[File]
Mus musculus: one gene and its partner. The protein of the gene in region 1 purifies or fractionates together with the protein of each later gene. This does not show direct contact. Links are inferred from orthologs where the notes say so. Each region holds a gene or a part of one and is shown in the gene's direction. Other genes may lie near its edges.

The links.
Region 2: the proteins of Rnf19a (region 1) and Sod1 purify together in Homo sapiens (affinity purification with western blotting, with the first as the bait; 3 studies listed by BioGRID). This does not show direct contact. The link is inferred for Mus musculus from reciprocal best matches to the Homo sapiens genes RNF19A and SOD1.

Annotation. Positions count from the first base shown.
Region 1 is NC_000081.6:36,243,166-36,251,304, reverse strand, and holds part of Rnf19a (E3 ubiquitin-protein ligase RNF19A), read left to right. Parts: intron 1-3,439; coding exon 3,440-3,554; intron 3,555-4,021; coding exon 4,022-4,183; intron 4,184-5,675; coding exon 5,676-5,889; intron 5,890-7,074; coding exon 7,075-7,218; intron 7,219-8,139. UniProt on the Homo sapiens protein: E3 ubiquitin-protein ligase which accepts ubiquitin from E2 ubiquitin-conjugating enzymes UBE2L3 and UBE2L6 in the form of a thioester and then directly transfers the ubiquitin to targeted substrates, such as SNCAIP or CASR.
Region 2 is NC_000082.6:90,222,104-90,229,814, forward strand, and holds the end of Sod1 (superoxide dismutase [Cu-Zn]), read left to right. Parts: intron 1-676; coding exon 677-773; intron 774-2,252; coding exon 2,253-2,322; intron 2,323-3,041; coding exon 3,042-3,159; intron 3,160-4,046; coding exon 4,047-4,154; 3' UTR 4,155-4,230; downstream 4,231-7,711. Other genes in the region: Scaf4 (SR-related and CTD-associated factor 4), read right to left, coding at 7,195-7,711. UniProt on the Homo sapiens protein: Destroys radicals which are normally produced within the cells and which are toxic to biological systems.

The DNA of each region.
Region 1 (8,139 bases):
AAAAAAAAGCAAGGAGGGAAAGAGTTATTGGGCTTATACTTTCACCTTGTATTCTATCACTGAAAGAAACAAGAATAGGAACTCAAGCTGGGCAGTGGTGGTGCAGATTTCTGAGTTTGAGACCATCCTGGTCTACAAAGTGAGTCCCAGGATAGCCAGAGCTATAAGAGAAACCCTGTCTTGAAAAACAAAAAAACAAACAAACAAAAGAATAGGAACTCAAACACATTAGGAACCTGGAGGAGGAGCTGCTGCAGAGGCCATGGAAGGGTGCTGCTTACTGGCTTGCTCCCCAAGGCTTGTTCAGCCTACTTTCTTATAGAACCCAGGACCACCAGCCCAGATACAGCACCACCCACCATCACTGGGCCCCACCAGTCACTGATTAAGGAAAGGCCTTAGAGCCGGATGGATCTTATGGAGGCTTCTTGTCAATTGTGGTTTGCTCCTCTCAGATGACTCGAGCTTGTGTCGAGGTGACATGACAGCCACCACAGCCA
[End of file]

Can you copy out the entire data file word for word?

Mus musculus: one gene and its partner. The protein of the gene in region 1 purifies or fractionates together with the protein of each later gene. This does not show direct contact. Links are inferred from orthologs where the notes say so. Each region holds a gene or a part of one and is shown in the gene's direction. Other genes may lie near its edges.

The links.
Region 2: the proteins of Rnf19a (region 1) and Sod1 purify together in Homo sapiens (affinity purification with western blotting, with the first as the bait; 3 studies listed by BioGRID). This does not show direct contact. The link is inferred for Mus musculus from reciprocal best matches to the Homo sapiens genes RNF19A and SOD1.

Annotation. Positions count from the first base shown.
Region 1 is NC_000081.6:36,243,166-36,251,304, reverse strand, and holds part of Rnf19a (E3 ubiquitin-protein ligase RNF19A), read left to right. Parts: intron 1-3,439; coding exon 3,440-3,554; intron 3,555-4,021; coding exon 4,022-4,183; intron 4,184-5,675; coding exon 5,676-5,889; intron 5,890-7,074; coding exon 7,075-7,218; intron 7,219-8,139. UniProt on the Homo sapiens protein: E3 ubiquitin-protein ligase which accepts ubiquitin from E2 ubiquitin-conjugating enzymes UBE2L3 and UBE2L6 in the form of a thioester and then directly transfers the ubiquitin to targeted substrates, such as SNCAIP or CASR.
Region 2 is NC_000082.6:90,222,104-90,229,814, forward strand, and holds the end of Sod1 (superoxide dismutase [Cu-Zn]), read left to right. Parts: intron 1-676; coding exon 677-773; intron 774-2,252; coding exon 2,253-2,322; intron 2,323-3,041; coding exon 3,042-3,159; intron 3,160-4,046; coding exon 4,047-4,154; 3' UTR 4,155-4,230; downstream 4,231-7,711. Other genes in the region: Scaf4 (SR-related and CTD-associated factor 4), read right to left, coding at 7,195-7,711. UniProt on the Homo sapiens protein: Destroys radicals which are normally produced within the cells and which are toxic to biological systems.

The DNA of each region.
Region 1 (8,139 bases):
AAAAAAAAGCAAGGAGGGAAAGAGTTATTGGGCTTATACTTTCACCTTGTATTCTATCACTGAAAGAAACAAGAATAGGAACTCAAGCTGGGCAGTGGTGGTGCAGATTTCTGAGTTTGAGACCATCCTGGTCTACAAAGTGAGTCCCAGGATAGCCAGAGCTATAAGAGAAACCCTGTCTTGAAAAACAAAAAAACAAACAAACAAAAGAATAGGAACTCAAACACATTAGGAACCTGGAGGAGGAGCTGCTGCAGAGGCCATGGAAGGGTGCTGCTTACTGGCTTGCTCCCCAAGGCTTGTTCAGCCTACTTTCTTATAGAACCCAGGACCACCAGCCCAGATACAGCACCACCCACCATCACTGGGCCCCACCAGTCACTGATTAAGGAAAGGCCTTAGAGCCGGATGGATCTTATGGAGGCTTCTTGTCAATTGTGGTTTGCTCCTCTCAGATGACTCGAGCTTGTGTCGAGGTGACATGACAGCCACCACAGCCA